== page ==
Group pours years into protecting, reviving Roan Plateau creek

Volunteers from around the state spent a day earlier this month planting willows along Trapper Creek on the Roan Plateau, improving the habitat for a small population of pure Colorado River cutthroat trout. The fish are threatened by a variety of sources, including loss of habitat, energy development and livestock grazing.

Nearly two decades after the local Trout Unlimited chapter unofficially adopted Trapper Creek, a small stream burbling from the sandstone layers atop the Roan Plateau, the changes are noticeable.

Where once cattle trod through decadent sagebrush and the deepest hole was a smelly mud wallow, lush grasses and clear runs mark a stream that more than once has come back from the brink of disappearance.

Like all the seasonal streams that spiderweb across the top of the Roan Plateau, Trapper Creek depends greatly on winter snows to recharge its water source.

During the prolonged drought earlier this decade, even the most-optimistic stream rehabilitators wondered if, not when, these pocket-sized waterways would recover.

“The last time I was here, there wasn’t any water up that high,” said Chris Hunt of TU’s Sportsmen Conservation Project during a visit two years ago. “It really didn’t look good for the trout.”

Once the rains returned, however, so did the fish, which is the reason for this prolonged love story.

Trapper Creek and several nearby creeks hold Lilliputian populations of pure Colorado River cutthroat trout, fish that evolved here eons ago with unique genetic keys enabling them to survive periods of low water and warm water temperatures.

But even the genetically disposed can’t live where there isn’t water or the water is 80-degrees plus or a herd of cattle decides to congregate in the only water deeper than 6 inches.

That’s what has made this such a long-term project for TU and a handful of partners, including — with immense cooperation and support — the U.S. Bureau of Land Management and the Colorado Division of Wildlife.

Two cattle-proof exclosures were erected, knocked down, re-erected, knocked down and now finally are back in place. Stands of willows are taking hold after years of experimentation and countless hours of pushing willow cuttings into the streamside soil.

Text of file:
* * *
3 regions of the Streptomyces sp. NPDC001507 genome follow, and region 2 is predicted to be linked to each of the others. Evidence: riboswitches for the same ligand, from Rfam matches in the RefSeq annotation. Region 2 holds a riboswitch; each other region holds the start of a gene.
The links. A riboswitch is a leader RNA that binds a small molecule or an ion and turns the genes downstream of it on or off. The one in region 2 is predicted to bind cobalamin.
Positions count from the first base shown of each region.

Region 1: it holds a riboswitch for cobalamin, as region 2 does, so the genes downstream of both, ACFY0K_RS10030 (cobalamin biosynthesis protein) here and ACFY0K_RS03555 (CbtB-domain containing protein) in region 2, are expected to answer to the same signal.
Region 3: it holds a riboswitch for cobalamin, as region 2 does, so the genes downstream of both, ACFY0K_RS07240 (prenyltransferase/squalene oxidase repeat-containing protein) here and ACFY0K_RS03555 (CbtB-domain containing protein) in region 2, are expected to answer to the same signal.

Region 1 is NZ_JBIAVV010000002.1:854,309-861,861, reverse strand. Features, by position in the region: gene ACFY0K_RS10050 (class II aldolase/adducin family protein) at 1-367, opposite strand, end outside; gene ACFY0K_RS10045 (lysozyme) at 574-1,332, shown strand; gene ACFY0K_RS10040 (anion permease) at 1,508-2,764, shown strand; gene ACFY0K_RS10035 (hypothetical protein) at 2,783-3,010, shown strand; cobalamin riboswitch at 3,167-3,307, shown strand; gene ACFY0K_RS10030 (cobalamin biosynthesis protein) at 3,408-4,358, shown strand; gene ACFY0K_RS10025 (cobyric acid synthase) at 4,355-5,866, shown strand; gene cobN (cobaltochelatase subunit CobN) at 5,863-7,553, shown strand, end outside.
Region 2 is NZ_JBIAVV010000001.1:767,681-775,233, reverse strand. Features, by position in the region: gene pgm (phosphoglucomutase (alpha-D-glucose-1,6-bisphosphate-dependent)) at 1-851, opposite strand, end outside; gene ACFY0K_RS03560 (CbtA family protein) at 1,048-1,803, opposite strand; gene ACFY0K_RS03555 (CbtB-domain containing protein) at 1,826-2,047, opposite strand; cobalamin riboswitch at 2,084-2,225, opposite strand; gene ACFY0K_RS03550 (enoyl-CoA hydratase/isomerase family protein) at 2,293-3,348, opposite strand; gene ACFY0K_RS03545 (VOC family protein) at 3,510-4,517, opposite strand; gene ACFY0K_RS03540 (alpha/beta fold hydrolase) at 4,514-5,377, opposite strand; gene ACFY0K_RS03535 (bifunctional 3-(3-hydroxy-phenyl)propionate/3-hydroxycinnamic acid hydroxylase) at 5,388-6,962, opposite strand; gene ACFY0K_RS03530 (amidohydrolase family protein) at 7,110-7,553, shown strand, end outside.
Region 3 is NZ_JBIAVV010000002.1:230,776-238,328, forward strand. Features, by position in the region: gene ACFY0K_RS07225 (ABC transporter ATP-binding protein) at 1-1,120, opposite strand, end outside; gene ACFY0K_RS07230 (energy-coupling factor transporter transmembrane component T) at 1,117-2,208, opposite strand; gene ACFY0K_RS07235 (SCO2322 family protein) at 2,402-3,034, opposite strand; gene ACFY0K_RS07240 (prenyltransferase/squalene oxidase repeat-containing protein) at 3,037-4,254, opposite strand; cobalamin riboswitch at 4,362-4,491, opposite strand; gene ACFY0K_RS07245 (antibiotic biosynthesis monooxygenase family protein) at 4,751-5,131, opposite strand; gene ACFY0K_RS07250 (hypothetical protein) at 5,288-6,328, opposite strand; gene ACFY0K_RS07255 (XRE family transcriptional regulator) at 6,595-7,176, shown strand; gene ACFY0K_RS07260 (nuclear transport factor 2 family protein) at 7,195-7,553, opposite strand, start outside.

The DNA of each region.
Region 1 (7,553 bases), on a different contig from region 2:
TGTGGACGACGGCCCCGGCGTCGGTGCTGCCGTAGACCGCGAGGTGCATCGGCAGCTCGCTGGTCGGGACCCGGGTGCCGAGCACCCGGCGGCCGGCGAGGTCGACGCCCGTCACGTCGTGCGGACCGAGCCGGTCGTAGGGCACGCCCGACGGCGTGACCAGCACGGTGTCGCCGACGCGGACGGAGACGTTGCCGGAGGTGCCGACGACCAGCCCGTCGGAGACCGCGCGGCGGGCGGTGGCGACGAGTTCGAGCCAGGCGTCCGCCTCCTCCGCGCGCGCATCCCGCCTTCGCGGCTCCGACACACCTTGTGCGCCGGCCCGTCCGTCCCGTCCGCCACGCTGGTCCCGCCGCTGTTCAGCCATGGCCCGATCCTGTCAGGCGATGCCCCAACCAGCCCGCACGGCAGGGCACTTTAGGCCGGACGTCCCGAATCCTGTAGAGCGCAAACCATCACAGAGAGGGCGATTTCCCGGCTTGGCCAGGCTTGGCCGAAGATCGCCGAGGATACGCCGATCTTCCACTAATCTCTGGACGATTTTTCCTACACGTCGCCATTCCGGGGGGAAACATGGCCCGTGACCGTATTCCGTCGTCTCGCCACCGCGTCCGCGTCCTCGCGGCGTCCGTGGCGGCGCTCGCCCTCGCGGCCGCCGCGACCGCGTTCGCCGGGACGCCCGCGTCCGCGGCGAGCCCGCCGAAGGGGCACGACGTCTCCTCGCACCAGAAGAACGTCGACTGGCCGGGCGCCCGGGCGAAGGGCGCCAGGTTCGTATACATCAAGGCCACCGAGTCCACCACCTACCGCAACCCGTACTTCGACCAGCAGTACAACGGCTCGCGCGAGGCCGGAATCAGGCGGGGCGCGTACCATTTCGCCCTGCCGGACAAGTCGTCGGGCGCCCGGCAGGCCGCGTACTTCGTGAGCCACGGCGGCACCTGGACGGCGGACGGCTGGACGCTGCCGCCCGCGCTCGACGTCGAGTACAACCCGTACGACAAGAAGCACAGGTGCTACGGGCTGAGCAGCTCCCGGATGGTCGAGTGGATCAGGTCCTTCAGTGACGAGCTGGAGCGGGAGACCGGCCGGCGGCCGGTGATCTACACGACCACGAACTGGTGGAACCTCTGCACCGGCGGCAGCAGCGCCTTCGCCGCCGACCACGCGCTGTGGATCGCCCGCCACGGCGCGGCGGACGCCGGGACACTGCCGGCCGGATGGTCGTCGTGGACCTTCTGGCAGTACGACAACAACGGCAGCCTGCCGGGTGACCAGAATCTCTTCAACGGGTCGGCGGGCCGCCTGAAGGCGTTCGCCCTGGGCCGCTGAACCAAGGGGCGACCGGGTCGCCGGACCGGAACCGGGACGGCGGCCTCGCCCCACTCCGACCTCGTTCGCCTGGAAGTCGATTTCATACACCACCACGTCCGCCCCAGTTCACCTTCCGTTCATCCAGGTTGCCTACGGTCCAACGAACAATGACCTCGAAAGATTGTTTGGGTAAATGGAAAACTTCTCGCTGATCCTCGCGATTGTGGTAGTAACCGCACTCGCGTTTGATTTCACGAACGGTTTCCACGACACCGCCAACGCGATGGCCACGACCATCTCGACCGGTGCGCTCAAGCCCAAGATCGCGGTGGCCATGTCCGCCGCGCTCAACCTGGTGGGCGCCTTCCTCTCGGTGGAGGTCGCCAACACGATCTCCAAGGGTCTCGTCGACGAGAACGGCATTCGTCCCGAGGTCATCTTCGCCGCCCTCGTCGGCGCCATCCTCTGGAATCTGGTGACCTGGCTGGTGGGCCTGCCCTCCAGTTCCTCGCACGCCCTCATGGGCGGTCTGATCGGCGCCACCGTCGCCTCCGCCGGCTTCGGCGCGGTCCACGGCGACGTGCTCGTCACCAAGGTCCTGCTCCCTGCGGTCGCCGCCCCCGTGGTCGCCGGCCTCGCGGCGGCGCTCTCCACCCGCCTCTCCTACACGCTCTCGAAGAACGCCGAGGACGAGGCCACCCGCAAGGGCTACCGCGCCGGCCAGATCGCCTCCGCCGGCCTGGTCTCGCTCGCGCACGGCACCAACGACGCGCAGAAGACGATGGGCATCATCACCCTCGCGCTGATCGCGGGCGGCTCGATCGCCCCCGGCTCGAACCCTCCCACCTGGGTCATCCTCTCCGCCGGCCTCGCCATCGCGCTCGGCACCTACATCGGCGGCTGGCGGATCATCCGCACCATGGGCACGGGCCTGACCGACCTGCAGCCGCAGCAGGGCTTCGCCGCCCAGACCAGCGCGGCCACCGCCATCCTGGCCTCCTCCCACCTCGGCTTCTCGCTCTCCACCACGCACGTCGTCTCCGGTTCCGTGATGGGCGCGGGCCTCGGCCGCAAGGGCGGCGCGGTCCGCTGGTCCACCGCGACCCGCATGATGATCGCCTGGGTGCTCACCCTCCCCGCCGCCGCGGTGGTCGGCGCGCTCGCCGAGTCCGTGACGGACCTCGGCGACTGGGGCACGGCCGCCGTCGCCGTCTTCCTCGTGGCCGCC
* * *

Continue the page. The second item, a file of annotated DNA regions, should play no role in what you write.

Log barriers and other man-made habitats have been put in, washed out, redesigned and re-installed and some of them still are working years after initial installation.

All these help keep water in a stream that could go dry without the shade from the willows and grasses, protection from intruding cattle and a flask-sized pond or two offering holding cover for a skittish trout.

Such projects never really end, and last month another handful of volunteers, some from the Grand Valley Anglers TU chapter, spent a day planting more willows along the upper exclosure of Trapper Creek.

“It primarily was TU folks along with the Division of Wildlife and BLM and some conservation-minded people from the Front Range who had never seen the Roan Plateau,” said David Nickum, executive director of Colorado Trout Unlimited. “The lower exclosure is in really good shape but the upper exclosure got hammered pretty heavily by livestock. Last year, the BLM had a contractor go in and build new fences.”

The work crew planted 200, 5-gallon containers of willows, a plant significantly bigger with a better chance of survival than skinny cuttings.

“The survival will be higher but you have to dig a bigger hole,” Nickum said with a laugh.

A few fish were seen in the upper exclosure and fish up to 12 inches long, immense for a stream maybe twice that wide, were seen in the lower exclosure, Nickum said.

“That really gives us hope for re-establishing the riparian area,” he said.

Future plans include more in-stream structures “to reflect the science of stream habitat restoration today,” Nickum said. “It’s always a matter of learning from your successes and failures and going forward with that.”

Funding included a matching grant from the U.S. Fish and Wildlife Service, but most of the money derived from the state Health Department’s Supplemental Environmental Projects fund.

These monies come from fines paid by companies guilty of environmental damage.

“It makes sense that instead of just sending money to the state it goes to help improve the environment,” Nickum said.


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